June 6, 1944, was a terrible day.
But at least Americans had the meager solace of understanding exactly why 2,500 of their soldiers, sailors, Marines and airmen died while taking the first step toward liberating France from the Nazis.
It was an awful sacrifice, but a necessary one.
Today, 70 years later, we not only honor those who fought, and those who died, on the beaches of Normandy.
We also reflect on how vastly different the perceptions, and the realities, of America's military endeavors are now.
The current controversy surrounding President Obama's decision to secure the freedom of American prisoner of war Bowe Bergdahl by releasing five Taliban prisoners from Guantanamo Bay illustrates the ambiguity that distinguishes America's War on Terror.
There are it seems more questions than answers.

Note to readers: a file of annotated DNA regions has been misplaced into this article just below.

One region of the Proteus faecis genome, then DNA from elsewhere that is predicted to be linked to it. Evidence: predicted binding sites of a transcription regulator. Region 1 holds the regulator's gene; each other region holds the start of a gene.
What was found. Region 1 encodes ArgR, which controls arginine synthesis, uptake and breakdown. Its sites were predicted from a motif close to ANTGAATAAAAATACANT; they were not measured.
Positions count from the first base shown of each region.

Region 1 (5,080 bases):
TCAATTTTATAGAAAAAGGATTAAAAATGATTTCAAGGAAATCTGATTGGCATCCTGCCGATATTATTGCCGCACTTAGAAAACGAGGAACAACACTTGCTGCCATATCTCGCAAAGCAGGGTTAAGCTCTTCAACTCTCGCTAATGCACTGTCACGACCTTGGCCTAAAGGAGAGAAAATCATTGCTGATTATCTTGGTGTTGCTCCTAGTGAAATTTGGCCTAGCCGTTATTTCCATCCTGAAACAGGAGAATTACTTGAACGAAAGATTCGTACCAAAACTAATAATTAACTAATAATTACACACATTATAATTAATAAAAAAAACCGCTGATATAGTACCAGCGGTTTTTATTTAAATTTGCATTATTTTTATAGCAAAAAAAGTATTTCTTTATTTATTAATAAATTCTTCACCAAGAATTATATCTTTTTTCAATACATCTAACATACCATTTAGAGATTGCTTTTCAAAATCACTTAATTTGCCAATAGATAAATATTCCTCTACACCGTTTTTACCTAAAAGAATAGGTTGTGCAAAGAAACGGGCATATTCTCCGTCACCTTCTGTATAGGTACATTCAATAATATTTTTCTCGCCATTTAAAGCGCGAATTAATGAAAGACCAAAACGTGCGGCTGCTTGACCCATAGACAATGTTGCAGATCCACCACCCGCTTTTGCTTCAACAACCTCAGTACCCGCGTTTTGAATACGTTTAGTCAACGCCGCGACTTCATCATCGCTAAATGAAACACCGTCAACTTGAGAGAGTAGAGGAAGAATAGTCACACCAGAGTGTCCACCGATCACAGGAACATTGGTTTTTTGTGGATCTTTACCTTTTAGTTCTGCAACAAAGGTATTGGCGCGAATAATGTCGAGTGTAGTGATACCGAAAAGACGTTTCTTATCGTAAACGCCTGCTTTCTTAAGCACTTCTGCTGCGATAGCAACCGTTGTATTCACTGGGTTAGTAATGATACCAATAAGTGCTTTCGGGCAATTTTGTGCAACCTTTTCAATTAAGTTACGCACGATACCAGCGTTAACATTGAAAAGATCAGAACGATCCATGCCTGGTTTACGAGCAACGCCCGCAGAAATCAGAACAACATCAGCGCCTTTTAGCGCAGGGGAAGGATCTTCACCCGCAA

Was Bergdahl an innocent victim, or was he so ashamed of his country and its military that he left his post with the intention of being taken prisoner and, potentially, becoming a political pawn?
Was Obama's circumvention of the law requiring him to notify Congress at least 30 days before the hostage exchange necessary because the deal was tenuous, or was his a calculated decision designed to score political points regardless of the danger those five terrorists pose to innocent people?
In June 1944 Americans were united in a way perhaps not replicated until September 2001. The fight to thwart Hitler's genocidal rampage was as righteous as it was dangerous.
It was, in author Studs Terkel's famous phrase (and book title), the "Good War."
Today, by contrast, we pontificate about Bowe Bergdahl's father's beard, and his speaking in Arabic and Pashto while standing beside Obama at the White House.
There is, to be sure, some consolation here. The Bergdahl affair is frustrating because it seems to have so little to do with why we're fighting.
But the death toll, at least, is much smaller.